Video Games Are Rotting Your Brain, According To Poorly Run Scientific Study

Senior Contributor
05.22.15 6 Comments
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I’ve spent a lot of time on here ripping into poorly done studies that insist stupid things, usually to make hyperbolic proclamations, push out shameless pro-state propaganda, or display utter ignorance of how relationships work. Most of them are run by hacks who try to game the peer-review system. And now we’ve got another one to throw onto the pile.

The basis of the paper’s claims is this: By playing video games, you’re learning “response” strategies, like memorizing a series of turns. This would mean, at least in theory, that gamers have a larger and more active striatum, associated with reward/response cues, and a smaller hippocampus. In turn, this would make heavy gamers more prone to diseases that affect the hippocampus, like Alzheimer’s and schizophrenia.

This is not nearly as idiotic as some studies we’ve come across, but it’s still pretty bad. First of all, the sample size was tiny: Just 52 people, half-gamers and half non-gamers. Second, the study did not take what one would think would be the rather crucial step of actually looking at the brains of the subjects. You know, actually proving the hypothesis! The way you’re supposed to when you follow that silly, silly scientific method!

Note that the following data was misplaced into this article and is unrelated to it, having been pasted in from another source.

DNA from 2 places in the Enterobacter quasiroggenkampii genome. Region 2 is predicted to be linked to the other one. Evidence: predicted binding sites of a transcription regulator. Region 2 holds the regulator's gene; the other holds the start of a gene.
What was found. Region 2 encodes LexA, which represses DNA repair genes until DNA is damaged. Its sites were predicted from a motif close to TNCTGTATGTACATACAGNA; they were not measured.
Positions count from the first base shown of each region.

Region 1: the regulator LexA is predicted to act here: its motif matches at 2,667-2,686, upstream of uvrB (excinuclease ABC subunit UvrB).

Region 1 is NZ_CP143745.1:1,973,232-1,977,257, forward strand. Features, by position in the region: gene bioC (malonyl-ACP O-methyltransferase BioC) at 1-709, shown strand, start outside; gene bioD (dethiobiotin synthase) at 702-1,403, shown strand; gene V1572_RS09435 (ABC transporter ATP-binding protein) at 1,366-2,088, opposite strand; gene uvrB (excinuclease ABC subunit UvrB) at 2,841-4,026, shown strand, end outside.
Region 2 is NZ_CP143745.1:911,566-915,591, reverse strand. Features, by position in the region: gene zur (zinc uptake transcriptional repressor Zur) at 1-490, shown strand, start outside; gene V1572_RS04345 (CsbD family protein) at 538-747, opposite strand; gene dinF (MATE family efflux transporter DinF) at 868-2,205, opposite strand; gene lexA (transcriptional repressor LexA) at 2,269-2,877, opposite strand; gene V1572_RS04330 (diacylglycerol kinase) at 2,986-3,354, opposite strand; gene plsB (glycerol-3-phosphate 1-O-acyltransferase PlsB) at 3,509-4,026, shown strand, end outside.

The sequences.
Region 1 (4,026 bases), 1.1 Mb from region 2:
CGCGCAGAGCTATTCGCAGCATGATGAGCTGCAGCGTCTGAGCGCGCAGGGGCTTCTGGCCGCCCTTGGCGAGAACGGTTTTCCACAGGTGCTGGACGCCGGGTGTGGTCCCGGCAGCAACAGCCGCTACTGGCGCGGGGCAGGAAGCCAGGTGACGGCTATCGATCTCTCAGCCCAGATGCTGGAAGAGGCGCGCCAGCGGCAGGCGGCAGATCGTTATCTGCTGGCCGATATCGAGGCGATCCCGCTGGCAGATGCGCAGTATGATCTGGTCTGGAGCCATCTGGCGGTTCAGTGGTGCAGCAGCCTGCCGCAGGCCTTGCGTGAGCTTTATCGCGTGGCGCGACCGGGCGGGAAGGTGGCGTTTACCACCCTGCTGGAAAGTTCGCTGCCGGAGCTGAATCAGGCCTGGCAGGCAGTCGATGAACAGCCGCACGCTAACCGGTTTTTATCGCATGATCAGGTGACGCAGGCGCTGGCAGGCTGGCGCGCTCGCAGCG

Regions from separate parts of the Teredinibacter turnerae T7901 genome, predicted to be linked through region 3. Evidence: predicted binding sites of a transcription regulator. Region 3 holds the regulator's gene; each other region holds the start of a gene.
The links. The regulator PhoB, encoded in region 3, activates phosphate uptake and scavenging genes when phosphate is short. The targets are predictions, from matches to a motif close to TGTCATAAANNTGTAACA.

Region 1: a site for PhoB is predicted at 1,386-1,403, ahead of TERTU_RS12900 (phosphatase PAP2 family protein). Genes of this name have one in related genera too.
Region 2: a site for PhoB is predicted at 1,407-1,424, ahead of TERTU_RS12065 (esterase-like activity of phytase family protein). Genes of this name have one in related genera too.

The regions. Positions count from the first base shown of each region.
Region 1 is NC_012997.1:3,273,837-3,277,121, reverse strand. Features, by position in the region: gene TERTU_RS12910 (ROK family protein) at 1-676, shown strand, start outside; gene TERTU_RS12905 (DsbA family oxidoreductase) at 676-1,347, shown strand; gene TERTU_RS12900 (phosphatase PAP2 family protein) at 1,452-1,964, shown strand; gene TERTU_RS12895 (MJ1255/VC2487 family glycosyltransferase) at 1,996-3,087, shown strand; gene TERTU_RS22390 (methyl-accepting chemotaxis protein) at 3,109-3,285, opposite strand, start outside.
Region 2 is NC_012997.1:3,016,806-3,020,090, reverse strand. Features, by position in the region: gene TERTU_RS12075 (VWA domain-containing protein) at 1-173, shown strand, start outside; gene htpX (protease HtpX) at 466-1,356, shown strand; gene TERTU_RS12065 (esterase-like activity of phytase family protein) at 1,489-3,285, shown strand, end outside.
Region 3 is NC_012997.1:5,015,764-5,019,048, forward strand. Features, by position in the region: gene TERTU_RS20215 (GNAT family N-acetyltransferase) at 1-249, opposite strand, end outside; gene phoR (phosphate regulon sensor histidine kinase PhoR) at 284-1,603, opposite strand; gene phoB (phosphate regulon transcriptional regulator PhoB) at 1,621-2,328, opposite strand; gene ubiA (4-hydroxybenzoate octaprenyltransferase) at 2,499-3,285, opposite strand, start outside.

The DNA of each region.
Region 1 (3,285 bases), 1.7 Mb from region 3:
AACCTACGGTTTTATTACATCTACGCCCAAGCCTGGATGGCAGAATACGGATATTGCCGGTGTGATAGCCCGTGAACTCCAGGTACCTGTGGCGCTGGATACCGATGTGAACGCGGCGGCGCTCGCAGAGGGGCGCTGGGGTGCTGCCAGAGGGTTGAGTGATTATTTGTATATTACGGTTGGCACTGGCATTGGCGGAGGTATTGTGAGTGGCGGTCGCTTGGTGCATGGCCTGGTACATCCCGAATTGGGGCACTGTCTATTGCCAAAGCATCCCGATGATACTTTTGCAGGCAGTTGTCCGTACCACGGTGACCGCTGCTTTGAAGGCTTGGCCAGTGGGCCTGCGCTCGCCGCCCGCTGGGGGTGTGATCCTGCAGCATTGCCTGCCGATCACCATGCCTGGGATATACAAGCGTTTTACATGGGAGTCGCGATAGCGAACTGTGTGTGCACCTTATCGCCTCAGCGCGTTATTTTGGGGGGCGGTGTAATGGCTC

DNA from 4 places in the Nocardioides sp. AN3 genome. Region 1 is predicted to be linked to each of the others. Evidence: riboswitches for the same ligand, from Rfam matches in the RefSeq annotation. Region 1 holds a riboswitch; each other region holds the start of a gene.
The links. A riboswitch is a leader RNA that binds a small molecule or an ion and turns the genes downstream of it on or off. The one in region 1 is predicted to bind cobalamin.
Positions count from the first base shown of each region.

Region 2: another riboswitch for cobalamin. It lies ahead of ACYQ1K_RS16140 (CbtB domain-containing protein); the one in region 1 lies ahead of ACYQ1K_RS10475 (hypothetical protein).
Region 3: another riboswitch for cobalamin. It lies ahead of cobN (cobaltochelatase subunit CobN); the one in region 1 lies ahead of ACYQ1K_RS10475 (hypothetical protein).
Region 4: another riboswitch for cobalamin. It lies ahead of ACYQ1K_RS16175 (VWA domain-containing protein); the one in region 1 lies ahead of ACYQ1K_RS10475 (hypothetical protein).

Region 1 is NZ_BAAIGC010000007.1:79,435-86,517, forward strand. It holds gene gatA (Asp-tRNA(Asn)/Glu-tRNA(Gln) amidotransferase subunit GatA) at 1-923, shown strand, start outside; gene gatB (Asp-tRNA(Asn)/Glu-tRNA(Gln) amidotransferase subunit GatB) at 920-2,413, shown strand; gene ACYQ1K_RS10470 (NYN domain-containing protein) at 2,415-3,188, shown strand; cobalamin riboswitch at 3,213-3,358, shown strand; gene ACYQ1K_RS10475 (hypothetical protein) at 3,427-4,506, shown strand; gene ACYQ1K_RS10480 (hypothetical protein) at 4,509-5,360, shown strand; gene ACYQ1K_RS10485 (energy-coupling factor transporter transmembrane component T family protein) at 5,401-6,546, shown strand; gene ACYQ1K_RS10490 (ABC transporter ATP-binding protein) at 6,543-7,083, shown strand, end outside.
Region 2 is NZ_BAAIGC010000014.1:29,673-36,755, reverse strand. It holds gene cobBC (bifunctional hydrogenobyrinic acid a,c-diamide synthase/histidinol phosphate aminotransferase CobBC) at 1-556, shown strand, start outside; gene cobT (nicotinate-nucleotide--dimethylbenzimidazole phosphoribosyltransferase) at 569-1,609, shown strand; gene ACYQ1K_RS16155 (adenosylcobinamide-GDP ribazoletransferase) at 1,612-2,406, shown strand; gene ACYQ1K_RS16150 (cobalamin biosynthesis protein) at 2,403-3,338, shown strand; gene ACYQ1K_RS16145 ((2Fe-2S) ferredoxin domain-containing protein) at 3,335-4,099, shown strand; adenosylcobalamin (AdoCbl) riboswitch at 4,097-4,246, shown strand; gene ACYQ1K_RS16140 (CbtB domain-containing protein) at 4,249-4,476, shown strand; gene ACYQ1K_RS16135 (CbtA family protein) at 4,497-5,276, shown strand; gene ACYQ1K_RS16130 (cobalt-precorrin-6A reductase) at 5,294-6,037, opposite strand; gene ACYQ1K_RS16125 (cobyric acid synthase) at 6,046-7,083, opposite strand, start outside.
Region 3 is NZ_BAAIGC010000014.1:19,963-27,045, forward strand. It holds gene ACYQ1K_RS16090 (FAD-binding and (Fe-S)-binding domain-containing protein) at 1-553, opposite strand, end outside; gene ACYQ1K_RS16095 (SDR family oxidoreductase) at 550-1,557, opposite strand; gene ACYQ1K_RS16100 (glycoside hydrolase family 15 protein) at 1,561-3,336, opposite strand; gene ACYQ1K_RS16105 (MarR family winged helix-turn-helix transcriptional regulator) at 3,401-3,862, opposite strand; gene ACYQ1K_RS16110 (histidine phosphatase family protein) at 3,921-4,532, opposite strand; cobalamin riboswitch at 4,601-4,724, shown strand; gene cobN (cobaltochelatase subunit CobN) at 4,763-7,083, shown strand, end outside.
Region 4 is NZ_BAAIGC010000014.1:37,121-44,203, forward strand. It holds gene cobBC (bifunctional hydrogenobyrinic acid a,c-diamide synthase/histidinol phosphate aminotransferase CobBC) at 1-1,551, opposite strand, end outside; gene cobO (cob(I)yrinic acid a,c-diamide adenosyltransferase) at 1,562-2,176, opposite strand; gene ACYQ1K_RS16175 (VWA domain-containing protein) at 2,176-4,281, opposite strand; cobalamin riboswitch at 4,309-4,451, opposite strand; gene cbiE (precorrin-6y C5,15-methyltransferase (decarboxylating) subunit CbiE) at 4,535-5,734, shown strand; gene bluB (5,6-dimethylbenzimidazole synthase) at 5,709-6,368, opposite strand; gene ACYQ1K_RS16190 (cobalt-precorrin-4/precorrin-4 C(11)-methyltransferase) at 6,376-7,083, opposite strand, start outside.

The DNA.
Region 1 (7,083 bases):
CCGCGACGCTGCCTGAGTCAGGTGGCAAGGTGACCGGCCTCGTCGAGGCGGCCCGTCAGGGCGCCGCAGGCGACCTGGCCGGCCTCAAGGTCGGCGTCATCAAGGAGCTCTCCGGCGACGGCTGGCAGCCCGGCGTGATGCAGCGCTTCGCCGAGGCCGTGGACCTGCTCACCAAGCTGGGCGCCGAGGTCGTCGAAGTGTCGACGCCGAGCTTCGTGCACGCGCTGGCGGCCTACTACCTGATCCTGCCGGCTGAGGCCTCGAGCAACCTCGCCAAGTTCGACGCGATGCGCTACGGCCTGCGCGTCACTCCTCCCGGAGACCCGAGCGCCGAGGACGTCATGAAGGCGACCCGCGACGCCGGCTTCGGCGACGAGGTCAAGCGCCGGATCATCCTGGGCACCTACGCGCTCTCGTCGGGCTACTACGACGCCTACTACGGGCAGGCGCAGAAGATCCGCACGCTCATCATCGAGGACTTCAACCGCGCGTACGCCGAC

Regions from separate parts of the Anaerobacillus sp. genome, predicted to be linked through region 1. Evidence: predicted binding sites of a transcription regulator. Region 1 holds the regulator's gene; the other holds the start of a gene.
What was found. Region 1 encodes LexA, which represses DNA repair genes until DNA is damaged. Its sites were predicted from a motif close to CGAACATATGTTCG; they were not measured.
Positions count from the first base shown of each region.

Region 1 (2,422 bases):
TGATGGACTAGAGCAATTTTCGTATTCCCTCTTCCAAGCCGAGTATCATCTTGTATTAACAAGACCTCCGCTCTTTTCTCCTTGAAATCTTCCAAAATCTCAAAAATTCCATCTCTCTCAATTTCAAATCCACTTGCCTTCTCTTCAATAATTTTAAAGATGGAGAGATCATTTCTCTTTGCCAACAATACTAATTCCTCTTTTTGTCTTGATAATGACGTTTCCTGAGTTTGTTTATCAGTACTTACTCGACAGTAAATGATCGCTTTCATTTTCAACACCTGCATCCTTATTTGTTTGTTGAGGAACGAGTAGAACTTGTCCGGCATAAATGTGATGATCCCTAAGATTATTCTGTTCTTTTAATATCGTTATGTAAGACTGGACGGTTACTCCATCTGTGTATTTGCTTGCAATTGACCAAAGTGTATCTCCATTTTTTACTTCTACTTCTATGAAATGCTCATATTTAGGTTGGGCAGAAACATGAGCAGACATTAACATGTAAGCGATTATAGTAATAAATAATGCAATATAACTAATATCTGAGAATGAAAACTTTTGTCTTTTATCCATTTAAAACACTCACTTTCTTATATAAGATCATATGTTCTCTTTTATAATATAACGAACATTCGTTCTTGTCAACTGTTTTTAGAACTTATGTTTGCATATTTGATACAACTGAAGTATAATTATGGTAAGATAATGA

Third, depending on who you ask, this could be counteracted by playing more logic and puzzle games. It could also have nothing to do with your gaming habits at all, since brains are anything but standardized. Finally, claims it might be tied to schizophrenia and Alzheimer’s are a bit much considering we still don’t know what causes these mental illnesses. “Schizophrenia” as we call it might actually be a big-ass bundle of diseases we haven’t been able to suss out yet, and Alzheimer’s has a strong genetic component with any other causes being, at best, poorly understood. It wasn’t so long ago that we believed that your deodorant was giving you Alzheimer’s, that’s how little we still know.

In other words, the casual links are unclear, the sample size is small, the illnesses it mentions are poorly understood, and the study itself didn’t bother to take a rather important and obvious step. Congratulations to this research team, they’ve won “Dumb Video Game Study” Bingo! Their prize is our contempt! And it’s not returnable!

(Via Discover,  Royal Society Publishing, Chicagoland Methodist Senior Services and Wiley Online Library)

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